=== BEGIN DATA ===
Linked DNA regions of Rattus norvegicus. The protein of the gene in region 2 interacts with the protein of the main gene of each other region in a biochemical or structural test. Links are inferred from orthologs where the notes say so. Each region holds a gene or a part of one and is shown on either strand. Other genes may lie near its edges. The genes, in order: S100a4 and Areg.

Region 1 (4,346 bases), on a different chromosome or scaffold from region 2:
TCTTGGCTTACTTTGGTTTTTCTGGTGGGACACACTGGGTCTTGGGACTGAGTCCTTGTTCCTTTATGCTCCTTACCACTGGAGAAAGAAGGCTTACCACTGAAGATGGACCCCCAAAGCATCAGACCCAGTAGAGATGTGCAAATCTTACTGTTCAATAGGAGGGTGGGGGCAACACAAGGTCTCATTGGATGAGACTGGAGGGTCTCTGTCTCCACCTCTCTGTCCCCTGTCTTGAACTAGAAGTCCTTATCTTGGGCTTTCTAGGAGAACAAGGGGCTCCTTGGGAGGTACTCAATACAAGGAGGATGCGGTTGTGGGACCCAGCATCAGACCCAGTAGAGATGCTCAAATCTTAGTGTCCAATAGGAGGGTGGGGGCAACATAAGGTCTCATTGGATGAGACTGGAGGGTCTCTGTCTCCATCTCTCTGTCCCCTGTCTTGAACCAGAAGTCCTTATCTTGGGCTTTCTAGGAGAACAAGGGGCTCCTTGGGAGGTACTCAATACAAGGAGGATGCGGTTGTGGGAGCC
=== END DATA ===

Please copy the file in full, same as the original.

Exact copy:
Linked DNA regions of Rattus norvegicus. The protein of the gene in region 2 interacts with the protein of the main gene of each other region in a biochemical or structural test. Links are inferred from orthologs where the notes say so. Each region holds a gene or a part of one and is shown on either strand. Other genes may lie near its edges. The genes, in order: S100a4 and Areg.

Region 1 (4,346 bases), on a different chromosome or scaffold from region 2:
TCTTGGCTTACTTTGGTTTTTCTGGTGGGACACACTGGGTCTTGGGACTGAGTCCTTGTTCCTTTATGCTCCTTACCACTGGAGAAAGAAGGCTTACCACTGAAGATGGACCCCCAAAGCATCAGACCCAGTAGAGATGTGCAAATCTTACTGTTCAATAGGAGGGTGGGGGCAACACAAGGTCTCATTGGATGAGACTGGAGGGTCTCTGTCTCCACCTCTCTGTCCCCTGTCTTGAACTAGAAGTCCTTATCTTGGGCTTTCTAGGAGAACAAGGGGCTCCTTGGGAGGTACTCAATACAAGGAGGATGCGGTTGTGGGACCCAGCATCAGACCCAGTAGAGATGCTCAAATCTTAGTGTCCAATAGGAGGGTGGGGGCAACATAAGGTCTCATTGGATGAGACTGGAGGGTCTCTGTCTCCATCTCTCTGTCCCCTGTCTTGAACCAGAAGTCCTTATCTTGGGCTTTCTAGGAGAACAAGGGGCTCCTTGGGAGGTACTCAATACAAGGAGGATGCGGTTGTGGGAGCC